Family Violence in Property Matters Post-Keating v Keating
The Family Law Act 1975 sets out the factors the court must consider in relation to family law property settlements. These include the financial and non-financial contributions that have been made by each party and the earning capacity of each party. A body of case law has developed as to how the court should adjust a property settlement where there has been family violence by one party against the other. This issue was considered by the Family Court of Australia in the 2019 decision of Keating v Keating. This article examines family violence considerations in property settlements post-Keating v Keating.
Kennon v Kennon
In the 1997 case of Kennon v Kennon, the court determined that the provisions of the Family Law Act that set out how property is to be adjusted after a separation could be used to consider the impact of family violence on a property settlement so long as the three elements are satisfied.
- A course of violent conduct can be established.
- The violent conduct had a discernible impact on the victim; and
- The victim’s contributions to the marriage or relationship were significantly more arduous because of family violence.
Whilst this was a step forward in recognising the impact of family violence on a relationship and considering its impact on a property settlement, the case has been criticised.
The Kennon v Kennon judgment was clear that it was not sufficient for a party experiencing family violence to make generalised allegations of violence. It was necessary for the victim to provide detailed information with respect to each allegation of violence. Only if the violence could be proven and there was an established causal relationship between the acts of violence and their impact on the victim’s ability to make contributions to the relationship would there be an adjustment made on account of the family violence.
The judgment was also criticised for failing to consider the complexities and long-term effects of family violence on the victim/s and the lack of clarity with respect to the meaning of “discernible impact”, “course of conduct” and “violent conduct”. Further, proving of family violence is difficult as there is rarely an independent witness.
Keating v Keating
Recently, the Full Court of the Family Court determined that the judgement in Kennon v Kennon should not be interpreted as “laying down a hard and fast rule that post separation family violence to a spouse who seeks to continue to contribute to the welfare of the family as a parent is irrelevant”.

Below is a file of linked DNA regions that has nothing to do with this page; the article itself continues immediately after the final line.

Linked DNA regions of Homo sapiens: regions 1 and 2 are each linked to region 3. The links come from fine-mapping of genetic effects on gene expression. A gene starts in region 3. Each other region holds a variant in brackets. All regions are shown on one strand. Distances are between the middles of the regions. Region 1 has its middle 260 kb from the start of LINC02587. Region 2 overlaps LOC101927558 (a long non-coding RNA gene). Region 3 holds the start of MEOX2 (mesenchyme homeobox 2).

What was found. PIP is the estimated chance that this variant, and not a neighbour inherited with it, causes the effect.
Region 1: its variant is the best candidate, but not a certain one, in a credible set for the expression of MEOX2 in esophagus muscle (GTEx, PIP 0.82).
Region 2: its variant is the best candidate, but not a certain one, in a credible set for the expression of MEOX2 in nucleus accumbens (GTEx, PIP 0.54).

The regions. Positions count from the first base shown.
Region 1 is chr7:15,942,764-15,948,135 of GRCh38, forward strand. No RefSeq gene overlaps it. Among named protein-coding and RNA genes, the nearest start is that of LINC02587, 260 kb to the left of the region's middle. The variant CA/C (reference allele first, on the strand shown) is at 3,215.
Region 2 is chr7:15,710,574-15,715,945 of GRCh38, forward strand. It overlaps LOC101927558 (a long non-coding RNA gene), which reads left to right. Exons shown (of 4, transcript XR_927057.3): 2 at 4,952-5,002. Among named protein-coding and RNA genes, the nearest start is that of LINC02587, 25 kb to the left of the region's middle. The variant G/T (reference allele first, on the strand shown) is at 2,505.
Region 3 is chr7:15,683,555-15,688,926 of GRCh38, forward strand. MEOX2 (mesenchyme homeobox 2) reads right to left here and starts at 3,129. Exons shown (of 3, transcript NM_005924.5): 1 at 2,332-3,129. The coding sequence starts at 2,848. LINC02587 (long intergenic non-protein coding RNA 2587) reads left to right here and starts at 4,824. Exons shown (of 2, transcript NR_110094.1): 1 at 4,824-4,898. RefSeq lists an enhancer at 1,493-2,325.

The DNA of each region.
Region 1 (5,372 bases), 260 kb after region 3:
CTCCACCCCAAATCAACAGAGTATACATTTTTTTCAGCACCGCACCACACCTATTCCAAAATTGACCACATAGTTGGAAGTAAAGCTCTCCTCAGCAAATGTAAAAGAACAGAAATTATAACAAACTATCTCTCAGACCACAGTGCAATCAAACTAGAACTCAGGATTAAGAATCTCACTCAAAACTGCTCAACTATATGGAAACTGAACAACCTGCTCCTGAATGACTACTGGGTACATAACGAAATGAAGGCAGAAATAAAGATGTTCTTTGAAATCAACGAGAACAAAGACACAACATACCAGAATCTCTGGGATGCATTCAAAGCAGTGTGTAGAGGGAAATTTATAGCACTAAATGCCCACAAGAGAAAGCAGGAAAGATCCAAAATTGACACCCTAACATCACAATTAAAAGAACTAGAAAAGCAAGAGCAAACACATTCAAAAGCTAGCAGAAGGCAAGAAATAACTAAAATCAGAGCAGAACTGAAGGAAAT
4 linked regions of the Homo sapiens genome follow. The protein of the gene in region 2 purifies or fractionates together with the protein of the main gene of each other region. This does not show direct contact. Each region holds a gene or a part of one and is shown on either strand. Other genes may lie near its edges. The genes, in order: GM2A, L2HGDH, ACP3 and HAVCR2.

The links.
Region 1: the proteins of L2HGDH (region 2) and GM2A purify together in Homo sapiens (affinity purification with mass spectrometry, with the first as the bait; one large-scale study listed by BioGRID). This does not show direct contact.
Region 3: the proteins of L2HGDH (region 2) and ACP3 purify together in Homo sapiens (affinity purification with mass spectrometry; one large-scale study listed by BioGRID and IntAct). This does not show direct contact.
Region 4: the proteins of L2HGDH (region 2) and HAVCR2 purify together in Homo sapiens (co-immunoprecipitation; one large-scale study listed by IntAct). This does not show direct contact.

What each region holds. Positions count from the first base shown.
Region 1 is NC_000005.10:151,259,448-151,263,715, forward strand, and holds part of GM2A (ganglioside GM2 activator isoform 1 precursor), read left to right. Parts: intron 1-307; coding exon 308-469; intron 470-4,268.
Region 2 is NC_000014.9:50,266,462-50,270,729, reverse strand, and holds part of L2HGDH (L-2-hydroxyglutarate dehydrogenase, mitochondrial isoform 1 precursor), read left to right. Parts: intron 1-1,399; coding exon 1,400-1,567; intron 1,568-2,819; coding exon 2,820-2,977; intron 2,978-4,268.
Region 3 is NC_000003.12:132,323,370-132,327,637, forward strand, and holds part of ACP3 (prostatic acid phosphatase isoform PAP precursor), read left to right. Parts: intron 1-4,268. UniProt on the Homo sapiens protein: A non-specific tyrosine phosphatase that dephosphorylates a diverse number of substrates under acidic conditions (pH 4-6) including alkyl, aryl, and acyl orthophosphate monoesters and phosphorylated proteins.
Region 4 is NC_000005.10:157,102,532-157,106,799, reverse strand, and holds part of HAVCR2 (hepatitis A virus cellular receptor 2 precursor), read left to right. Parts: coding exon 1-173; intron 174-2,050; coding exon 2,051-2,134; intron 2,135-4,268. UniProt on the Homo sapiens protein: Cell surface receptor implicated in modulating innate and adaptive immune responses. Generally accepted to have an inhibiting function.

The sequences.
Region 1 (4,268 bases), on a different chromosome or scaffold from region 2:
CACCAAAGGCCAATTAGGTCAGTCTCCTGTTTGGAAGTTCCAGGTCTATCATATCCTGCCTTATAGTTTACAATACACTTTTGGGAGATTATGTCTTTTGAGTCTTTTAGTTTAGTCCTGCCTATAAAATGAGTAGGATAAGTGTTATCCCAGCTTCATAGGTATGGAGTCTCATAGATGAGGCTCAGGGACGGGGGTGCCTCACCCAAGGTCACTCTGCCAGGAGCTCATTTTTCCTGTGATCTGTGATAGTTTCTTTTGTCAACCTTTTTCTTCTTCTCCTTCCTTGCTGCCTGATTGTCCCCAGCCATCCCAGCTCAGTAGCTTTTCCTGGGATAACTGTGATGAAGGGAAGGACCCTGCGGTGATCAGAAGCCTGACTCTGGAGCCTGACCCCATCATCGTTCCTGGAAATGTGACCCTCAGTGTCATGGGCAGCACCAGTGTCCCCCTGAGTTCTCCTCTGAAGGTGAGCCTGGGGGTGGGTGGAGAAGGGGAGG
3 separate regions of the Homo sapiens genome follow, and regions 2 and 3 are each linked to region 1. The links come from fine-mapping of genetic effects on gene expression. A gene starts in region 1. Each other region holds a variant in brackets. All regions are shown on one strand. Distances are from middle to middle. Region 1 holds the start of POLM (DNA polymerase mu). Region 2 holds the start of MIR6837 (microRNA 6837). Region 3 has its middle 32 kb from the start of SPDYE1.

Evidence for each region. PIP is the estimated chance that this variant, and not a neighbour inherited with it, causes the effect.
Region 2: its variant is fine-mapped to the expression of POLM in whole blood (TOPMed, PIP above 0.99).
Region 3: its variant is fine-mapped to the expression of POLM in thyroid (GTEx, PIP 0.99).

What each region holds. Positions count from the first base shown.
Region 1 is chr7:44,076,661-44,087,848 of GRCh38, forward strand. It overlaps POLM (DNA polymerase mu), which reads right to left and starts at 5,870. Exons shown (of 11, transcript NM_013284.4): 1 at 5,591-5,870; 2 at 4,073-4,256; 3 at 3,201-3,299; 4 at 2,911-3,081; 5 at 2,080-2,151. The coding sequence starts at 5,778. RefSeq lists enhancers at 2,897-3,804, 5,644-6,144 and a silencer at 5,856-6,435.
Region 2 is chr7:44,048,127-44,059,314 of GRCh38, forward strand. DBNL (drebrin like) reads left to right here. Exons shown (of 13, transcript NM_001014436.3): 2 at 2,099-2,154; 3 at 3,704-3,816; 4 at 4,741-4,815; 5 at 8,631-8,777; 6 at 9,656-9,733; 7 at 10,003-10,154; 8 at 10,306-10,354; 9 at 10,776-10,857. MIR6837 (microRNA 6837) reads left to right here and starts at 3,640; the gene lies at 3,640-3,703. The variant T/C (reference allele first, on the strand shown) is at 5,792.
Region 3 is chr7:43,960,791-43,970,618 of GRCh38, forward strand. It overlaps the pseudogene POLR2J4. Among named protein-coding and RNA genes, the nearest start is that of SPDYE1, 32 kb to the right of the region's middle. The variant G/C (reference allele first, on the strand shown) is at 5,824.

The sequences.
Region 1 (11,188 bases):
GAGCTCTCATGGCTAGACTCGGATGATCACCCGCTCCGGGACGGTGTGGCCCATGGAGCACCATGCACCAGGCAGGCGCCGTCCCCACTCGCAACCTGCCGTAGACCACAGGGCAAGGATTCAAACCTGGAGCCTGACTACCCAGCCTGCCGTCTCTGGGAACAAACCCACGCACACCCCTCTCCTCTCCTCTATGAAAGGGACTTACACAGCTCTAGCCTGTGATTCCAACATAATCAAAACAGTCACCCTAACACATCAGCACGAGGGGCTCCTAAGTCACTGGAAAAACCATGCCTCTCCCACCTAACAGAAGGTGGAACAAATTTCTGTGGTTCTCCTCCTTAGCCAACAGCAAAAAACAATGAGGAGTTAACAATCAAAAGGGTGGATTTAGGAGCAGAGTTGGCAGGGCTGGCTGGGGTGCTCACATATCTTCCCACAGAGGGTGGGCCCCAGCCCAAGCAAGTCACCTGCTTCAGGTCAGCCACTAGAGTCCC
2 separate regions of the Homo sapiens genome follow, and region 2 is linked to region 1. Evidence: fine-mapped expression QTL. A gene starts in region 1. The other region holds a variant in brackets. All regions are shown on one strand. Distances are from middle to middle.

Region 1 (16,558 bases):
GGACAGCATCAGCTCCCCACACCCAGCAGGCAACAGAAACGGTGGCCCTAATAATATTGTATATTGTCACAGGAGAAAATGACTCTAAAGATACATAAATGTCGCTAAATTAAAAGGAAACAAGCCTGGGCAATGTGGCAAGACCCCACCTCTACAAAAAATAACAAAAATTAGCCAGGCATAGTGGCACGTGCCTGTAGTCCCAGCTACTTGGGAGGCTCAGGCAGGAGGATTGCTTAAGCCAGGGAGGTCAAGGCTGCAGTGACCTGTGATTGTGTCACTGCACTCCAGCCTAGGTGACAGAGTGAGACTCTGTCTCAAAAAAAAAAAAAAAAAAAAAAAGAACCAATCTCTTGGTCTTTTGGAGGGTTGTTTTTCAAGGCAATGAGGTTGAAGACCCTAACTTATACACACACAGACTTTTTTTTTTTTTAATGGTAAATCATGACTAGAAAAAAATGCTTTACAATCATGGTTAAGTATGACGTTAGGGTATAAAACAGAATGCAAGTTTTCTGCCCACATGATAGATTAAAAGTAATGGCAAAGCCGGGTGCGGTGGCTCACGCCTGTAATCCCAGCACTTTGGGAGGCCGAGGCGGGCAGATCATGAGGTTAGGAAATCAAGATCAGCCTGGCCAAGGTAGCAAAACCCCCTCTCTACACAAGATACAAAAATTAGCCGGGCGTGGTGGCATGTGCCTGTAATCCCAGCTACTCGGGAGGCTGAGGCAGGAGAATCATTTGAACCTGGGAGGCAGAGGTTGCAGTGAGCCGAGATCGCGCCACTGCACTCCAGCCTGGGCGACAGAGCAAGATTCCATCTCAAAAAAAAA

In the 2019 decision of Keating & Keating  FamCAFC 46 the wife sought an adjustment in her favour in the property settlement based on the fact that that family violence had a significant adverse impact on her ability to contribute to the marriage.
The wife gave evidence that she had been exposed to several incidents of significant family violence by the husband during their relationship and after their relationship had ended. The husband denied all allegations of family violence, bar one incident that occurred some ten years before trial.
The trial judge took the view that the wife provided insufficient evidence to satisfy the court that the family violence made her contributions more onerous. The wife appealed this decision and the matter proceeded to the Full Court of the Family Court. The judges considered the 2003 case of Spagnardi v Spagnardi, where it was determined to be necessary to provide evidence to:
- Establish the incidence of family violence;
- Establish the effect of family violence; and
- To enable the court to quantify the effect of the family violence upon the capacity of a party to contribute.
The Judges considered the concept of “quantification” and noted that this suggested that the evidence of the victim spouse must be corroborated by expert evidence. The Judges confirmed that this should not be the case and the evidence from the victim spouse does not require corroboration with an expert before if can be accepted.
The decision set out that “it is well settled that a party does not require his or her evidence to be corroborated before evidence of family violence can be accepted.” The Full Court said in Amador & Amador (2009) 43 Fam LR 268:
Where domestic violence occurs in a family it frequently occurs in circumstances where there are no witnesses other than the parties to the marriage, and possibly their children. We cannot accept that a court could never make a positive finding that such violence occurred without there being corroborative evidence from a third party or a document or an admission. We have not been referred to any authority in support of such a proposition.
The Full Court determined that the focus in matters of family violence should be on the “discernible impact” of the family violence rather than any lack of evidence allowing “quantification” of the impact. However, the Full Court could not make a conclusive decision that the trial Judge decision not to make a “Kennon” type adjustment was wrong due to the absence of a transcript in that matter. On this basis, Kennon remains good law, but the guidelines set out in that case are reserved for what the Full Court called a “relatively narrow band of cases.”
The wife’s appeal in Keating v Keating was successful and the matter was remitted to the Federal Circuit Court for rehearing.
It will now be seen whether the decision of Keating v Keating will result in an increased number of “Kennon” arguments being advanced..
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